Hytner, who has less experience with this material than Smith and Bennett, brings a depth and playfulness to the film that helps air out some of the mustier parts of the play, and he manages to balance the fecal drama playing out in Bennett’s driveway with a sense of mystery related to Shepherd’s questionable past. One of the stronger choices is casting Alex Jennings as both versions of Bennett, not least because the actor perfectly captures the playwright’s fastidious loner tendencies and his sense of wit and expression. The movie could have easily been sunk by the twin gimmick, but instead the disparity between Bennett’s sparring halves does much to reaffirm the story’s themes of charity and creative discord. Jennings gives empathetic ear to Bennett’s own questions about why he’s taken on this fetid old crone; is she really surrogate for a mother he’s unable to keep out of a nursing home, or is she really nothing more than an “odiferous” fount of theatrical inspiration? The camaraderie and sometimes chaos that brews between Jennings and Smith is also a joy to behold, and there’s one particularly poignant scene late in the film—once many of Shepherd’s carefully constructed defenses have been downed—that demolishes with its emotional effectiveness.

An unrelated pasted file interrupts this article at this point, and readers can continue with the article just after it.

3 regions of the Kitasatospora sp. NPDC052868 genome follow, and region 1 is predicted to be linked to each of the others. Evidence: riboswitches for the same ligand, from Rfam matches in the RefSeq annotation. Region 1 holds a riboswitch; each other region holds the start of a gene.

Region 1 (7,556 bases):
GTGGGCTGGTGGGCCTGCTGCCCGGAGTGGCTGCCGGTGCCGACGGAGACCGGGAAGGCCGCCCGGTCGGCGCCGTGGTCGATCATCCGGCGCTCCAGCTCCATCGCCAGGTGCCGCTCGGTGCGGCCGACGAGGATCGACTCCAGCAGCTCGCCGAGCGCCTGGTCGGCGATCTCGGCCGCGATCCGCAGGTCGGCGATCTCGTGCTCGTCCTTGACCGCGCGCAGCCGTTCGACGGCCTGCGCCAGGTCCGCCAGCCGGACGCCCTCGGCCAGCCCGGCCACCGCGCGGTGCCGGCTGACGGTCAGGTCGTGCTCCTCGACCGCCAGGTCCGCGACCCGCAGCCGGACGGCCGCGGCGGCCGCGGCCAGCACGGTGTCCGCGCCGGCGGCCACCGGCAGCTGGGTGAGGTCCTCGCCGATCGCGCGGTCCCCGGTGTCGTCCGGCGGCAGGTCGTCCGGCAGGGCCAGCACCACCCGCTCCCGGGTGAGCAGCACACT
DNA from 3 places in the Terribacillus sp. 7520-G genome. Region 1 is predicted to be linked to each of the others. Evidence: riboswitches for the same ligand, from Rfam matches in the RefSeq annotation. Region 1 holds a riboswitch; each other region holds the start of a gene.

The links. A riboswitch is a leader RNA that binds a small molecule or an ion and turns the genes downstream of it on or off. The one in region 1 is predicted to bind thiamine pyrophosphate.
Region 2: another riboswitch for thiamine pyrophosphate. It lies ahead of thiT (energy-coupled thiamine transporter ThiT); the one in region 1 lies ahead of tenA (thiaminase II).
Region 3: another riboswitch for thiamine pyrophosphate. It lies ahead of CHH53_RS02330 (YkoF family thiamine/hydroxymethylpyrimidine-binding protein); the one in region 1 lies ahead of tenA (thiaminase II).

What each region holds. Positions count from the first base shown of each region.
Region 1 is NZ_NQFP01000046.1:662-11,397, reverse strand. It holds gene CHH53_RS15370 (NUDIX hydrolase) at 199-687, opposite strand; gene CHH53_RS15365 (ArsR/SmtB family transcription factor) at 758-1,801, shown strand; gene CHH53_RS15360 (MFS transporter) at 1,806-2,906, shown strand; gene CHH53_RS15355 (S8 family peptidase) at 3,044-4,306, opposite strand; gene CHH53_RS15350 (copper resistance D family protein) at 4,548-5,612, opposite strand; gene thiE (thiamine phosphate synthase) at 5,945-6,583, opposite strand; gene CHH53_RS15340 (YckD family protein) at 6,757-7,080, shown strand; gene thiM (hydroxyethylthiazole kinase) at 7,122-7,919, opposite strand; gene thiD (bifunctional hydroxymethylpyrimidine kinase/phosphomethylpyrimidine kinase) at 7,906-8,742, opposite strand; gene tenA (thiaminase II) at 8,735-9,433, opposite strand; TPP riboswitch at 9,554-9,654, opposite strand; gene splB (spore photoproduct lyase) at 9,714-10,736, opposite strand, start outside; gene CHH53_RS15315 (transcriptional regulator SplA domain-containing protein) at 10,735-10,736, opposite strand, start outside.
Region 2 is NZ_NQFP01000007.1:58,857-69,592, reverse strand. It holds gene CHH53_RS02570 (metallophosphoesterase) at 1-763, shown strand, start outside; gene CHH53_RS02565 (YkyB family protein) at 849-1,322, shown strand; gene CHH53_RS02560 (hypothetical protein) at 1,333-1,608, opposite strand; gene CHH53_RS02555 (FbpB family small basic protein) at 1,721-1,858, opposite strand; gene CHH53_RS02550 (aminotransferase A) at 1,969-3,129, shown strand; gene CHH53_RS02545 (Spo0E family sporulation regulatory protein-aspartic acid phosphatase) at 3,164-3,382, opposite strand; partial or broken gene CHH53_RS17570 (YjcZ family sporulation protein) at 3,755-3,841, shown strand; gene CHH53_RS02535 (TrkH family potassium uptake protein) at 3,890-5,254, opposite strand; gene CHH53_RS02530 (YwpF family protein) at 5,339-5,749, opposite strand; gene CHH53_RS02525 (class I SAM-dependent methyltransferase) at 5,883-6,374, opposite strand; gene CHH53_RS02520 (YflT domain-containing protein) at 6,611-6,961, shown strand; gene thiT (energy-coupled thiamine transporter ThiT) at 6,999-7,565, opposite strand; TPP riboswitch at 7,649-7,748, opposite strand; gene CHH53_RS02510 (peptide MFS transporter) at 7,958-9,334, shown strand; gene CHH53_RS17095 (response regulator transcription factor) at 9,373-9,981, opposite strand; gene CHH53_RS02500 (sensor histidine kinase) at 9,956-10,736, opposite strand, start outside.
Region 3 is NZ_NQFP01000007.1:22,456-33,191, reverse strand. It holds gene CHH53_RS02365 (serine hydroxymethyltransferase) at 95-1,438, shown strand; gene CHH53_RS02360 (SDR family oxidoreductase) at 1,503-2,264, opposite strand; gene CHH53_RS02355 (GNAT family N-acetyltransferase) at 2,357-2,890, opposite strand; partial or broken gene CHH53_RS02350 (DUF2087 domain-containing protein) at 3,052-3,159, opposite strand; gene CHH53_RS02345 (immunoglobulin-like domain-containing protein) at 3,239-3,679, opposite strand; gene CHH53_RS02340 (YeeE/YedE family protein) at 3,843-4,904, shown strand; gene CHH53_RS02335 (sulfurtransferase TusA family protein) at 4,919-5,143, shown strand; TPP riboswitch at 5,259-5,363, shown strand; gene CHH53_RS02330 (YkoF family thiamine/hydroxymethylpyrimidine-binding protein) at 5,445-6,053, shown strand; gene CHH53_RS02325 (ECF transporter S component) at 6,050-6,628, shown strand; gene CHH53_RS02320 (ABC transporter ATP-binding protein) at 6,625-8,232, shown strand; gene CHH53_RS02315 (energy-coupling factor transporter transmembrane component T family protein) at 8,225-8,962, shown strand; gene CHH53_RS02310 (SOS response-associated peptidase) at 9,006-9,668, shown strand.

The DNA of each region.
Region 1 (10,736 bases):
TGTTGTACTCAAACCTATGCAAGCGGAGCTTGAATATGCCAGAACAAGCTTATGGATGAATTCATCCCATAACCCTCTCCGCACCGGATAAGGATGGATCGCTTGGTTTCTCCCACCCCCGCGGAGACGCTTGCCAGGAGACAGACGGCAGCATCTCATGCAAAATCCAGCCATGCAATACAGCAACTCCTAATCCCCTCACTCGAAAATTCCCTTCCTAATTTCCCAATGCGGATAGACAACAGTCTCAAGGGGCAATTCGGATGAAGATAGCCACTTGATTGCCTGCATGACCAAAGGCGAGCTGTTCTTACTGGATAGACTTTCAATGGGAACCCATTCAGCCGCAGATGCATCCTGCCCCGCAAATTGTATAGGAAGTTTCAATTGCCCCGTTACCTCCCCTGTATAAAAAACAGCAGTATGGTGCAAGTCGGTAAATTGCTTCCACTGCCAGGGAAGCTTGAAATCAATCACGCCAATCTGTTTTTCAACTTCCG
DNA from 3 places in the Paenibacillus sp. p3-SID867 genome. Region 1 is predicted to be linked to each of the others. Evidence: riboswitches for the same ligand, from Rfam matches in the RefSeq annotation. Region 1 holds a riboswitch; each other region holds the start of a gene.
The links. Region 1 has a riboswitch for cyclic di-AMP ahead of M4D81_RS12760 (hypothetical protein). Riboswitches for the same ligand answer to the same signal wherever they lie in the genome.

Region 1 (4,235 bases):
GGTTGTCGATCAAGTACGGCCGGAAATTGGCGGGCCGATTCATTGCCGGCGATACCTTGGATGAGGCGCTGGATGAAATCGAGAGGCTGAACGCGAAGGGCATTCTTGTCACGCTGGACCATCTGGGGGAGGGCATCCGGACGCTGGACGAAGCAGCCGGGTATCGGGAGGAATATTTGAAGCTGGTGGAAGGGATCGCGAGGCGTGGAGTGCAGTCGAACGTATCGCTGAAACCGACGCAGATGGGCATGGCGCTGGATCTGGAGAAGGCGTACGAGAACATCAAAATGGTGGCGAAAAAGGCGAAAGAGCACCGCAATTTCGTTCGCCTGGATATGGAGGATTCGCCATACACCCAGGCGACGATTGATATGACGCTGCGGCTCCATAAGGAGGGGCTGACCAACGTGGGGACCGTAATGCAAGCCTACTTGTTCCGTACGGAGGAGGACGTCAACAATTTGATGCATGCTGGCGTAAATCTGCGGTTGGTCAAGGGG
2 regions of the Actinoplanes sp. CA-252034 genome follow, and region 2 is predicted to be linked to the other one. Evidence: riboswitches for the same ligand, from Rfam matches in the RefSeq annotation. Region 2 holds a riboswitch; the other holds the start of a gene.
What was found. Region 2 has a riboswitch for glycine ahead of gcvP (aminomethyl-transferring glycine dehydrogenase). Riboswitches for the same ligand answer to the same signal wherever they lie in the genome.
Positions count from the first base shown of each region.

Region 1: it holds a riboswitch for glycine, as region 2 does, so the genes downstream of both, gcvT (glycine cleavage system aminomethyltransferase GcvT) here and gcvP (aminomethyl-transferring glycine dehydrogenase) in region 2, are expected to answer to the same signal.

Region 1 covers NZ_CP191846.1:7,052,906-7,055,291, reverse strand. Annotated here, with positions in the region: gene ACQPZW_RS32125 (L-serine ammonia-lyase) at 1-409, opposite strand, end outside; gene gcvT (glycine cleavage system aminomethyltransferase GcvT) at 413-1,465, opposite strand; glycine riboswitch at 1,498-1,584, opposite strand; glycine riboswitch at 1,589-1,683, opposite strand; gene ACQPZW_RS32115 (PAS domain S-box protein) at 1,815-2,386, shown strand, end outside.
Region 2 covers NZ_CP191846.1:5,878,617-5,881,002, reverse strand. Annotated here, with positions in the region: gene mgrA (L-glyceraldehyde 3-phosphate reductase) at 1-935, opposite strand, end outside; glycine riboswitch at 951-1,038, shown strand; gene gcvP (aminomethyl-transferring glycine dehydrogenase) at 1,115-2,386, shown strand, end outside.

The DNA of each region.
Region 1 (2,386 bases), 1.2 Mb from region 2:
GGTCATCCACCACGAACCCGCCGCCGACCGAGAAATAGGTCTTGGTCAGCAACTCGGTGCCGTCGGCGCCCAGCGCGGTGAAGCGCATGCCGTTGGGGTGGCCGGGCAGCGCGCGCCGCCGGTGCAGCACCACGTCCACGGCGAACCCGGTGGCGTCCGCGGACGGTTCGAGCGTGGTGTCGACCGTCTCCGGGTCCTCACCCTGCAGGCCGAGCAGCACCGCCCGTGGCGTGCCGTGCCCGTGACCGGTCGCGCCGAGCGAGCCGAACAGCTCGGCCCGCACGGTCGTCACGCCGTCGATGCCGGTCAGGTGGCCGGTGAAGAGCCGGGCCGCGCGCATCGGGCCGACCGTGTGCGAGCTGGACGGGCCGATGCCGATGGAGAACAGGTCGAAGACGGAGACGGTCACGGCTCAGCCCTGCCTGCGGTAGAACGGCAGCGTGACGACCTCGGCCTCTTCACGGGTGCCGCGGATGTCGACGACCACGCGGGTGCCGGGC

It must be said that there’s still a decent amount of fat on Lady in the Van, and the film could have probably used trimming in regards to some subplots that feel vaguely realized. Bennett’s love woes with a series of young men (Shepherd thinks they are communists since they are only show up at night) and Jim Broadbent as a bullying figure from Shepherd’s past never quite register, and only distract us from the central drama. In other ways, though, Hytner nails the melancholy that hovers over Shepherd and her dilapidated vehicle. The film’s opening is startling in the way it juxtaposes a violent interlude on a country road with serene concert footage, all the while creating a beautiful encapsulation of the forces that war within Shepherd, and have, in some way, brought her to her current state. Without losing sight of Smith, he also expands the frame to include not just Bennett, but an entire community who come to accept and engage Shepherd. Without slipping into mushy sentimental overtures, the movie has something real and immediate to say about the power of compassion and the way we can also become recipients of its power when we bestow it upon others.
The Lady in the Van is now playing in limited release.